What joy there arose when he finally arrived
For the lack of the drink made the crew feel deprived
Now they toasted and boasted, they guzzled and swilled
Had the wagon been bigger, they would have been killed
By alcohol poisoning – no doubt about it
But it wouldn’t be piratey Christmas without it.
And the big man, he bellowed before he got plastered,

(Here, the crew joined in the final line, followed by raucous cheering – in keeping with the holiday tradition.)


Cap’n Slappy approached Ol’ Chumbucket at the conclusion of the recitation – applauding as he came and wiping what appeared to be a tear from his rosy cheek. “That was lovely – as always!” he said as he shook hands with his friend. “How do you memorize all those words?”
Ol’ Chumbucket was about to describe in great detail his “process,” but Cap’n Slappy was moving on – “Sweet Baby Neptune in a bed of oysters! That was grand! The only thing that could make it grander would be a surprise gift of a lovely gold ring for the captain.”

(Here, Slappy paused – hoping this subtle hint might be just the cue the crew needed to spring what he had hoped would be the long-awaited and often hinted at gift he dreamt of. When nothing happened, he sighed heavily. It was now time for his annual Christmas address.)
“Yes, well, perhaps next year. At any rate, let me just say, it’s been quite a year what with attaining great riches during the Havana Caper only to lose those same riches at caper’s end! Still, we pirate on – in hopes that one day, there will come a bright and glorious morning on which we will find ourselves awash in treasure without the subsequent loss of said treasure due to unfortunate circumstances. It would appear, even to the most casual of observers that our Deus Ex Machina seems to be a relentless harpy – keeping us from the happy endings of a wealth nature that would allow fellows such as ourselves to pay for another sort of happy ending at Madam Bordeaux’s International House of Spankings.”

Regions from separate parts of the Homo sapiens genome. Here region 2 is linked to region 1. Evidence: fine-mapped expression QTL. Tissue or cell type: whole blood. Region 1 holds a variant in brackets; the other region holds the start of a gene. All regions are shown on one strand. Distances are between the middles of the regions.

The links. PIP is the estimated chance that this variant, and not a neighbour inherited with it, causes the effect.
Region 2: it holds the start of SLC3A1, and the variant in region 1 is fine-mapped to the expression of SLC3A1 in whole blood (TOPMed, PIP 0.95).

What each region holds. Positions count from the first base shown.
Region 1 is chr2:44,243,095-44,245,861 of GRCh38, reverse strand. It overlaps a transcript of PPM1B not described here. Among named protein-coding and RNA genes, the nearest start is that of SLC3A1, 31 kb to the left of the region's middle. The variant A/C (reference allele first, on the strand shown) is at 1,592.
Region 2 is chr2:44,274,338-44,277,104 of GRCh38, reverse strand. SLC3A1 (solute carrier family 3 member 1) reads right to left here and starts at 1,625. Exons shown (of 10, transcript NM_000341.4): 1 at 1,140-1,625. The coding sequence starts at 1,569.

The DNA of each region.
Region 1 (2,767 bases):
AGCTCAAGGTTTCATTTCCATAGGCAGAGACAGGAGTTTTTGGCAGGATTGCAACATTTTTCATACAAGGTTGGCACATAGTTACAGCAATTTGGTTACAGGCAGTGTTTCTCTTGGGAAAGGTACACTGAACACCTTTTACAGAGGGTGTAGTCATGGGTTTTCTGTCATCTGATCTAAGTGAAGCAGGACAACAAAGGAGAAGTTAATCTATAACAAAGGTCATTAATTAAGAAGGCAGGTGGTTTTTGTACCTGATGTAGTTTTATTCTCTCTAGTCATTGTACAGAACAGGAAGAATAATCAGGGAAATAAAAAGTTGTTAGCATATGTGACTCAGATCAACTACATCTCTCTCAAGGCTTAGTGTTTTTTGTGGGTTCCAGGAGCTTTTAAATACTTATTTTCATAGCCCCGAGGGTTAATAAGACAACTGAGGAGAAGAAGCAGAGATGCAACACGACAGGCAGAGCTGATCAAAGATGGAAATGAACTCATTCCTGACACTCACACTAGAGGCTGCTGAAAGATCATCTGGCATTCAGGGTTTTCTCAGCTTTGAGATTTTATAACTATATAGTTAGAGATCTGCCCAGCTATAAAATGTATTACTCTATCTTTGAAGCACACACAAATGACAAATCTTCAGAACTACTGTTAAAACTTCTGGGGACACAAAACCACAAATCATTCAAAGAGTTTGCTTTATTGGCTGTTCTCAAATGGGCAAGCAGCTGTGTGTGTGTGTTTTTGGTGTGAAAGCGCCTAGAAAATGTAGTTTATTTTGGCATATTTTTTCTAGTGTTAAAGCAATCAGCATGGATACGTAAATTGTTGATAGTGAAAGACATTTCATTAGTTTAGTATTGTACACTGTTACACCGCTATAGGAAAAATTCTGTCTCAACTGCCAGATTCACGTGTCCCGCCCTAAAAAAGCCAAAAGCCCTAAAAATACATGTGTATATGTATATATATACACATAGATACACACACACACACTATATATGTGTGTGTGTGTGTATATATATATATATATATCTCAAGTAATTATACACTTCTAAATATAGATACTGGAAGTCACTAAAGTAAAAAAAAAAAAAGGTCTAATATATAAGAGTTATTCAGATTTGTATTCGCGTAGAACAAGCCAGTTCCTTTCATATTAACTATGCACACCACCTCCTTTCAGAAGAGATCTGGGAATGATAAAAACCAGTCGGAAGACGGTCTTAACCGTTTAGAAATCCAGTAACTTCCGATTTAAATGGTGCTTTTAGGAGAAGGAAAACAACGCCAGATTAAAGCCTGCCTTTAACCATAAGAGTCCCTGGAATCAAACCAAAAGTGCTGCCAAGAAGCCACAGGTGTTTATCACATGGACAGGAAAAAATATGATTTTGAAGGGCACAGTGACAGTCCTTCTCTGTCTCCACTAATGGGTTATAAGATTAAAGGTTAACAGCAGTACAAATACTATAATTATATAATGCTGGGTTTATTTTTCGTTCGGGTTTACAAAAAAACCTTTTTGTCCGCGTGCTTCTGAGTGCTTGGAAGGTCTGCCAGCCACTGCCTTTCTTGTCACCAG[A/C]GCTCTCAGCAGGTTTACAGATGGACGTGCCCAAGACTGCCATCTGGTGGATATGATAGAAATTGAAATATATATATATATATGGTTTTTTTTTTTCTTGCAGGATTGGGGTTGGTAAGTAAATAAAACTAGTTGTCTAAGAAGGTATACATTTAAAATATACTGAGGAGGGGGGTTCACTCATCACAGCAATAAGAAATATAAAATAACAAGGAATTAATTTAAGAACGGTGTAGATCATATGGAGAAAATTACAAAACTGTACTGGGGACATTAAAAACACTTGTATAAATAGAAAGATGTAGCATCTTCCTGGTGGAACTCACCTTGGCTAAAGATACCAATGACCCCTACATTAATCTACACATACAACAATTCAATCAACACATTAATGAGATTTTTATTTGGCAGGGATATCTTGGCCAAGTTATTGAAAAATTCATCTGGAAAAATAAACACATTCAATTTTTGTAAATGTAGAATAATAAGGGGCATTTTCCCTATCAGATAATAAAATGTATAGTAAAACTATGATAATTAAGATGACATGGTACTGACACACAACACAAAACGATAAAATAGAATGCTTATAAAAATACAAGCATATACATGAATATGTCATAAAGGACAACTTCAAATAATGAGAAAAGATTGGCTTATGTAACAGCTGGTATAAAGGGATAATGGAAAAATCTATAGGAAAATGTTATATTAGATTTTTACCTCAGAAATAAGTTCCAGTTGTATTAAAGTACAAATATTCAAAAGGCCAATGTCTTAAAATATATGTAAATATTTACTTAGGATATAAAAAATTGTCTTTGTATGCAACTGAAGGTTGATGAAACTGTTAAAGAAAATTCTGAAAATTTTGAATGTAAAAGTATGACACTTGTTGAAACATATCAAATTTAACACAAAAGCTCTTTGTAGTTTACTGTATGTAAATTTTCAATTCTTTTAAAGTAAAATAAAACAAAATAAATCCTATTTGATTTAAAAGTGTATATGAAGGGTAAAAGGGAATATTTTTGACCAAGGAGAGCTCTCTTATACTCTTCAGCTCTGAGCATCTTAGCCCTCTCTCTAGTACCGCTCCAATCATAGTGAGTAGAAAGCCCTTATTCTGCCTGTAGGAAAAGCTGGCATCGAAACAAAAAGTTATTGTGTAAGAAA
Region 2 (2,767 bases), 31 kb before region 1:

(A general harrumph of agreement burbled through the assemblage – and several, “Oh, I love the IHOS!” could be heard amongst the murmur.)

Cap’n Slappy continued, “And whereas we require a modicum of discipline in our carnal peccadilloes, so shall we ever seek to raise the level of discipline in our practice of the piratical arts.”
At this line, Leftenant Keeling shouted an approving “Huzzah!”
“Not a discipline of the flesh!” (Keeling moaned in disappointment.) “But a discipline of the mind! A discipline of the spirit!” (general sounds of bewilderment rumbled throughout the gathered pirates) “And, alright, a discipline of the flesh!”
Keeling cheered again.
“May our disciplined efforts in the coming year produce the sort of wealth acquisition that has, thus far, eluded us and may we all, on this day next year, remember who it was that inspired us to break out of our slump and award him accordingly with a lovely gold ring!”
The sound of crickets could be heard over the confused silence of the pirates. Cap’n Slappy sighed again.
“Oh, bugger-all. Let’s just have a good year, shall we, and try not to get ourselves killed. Merry Christmas!”
A cheer went up from the crew who knew that for all of Cap’n Slappy’s talk of discipline, his message would soon be forgotten and life on The Festering Boil would go on as it always had – barely contained chaos on the high seas.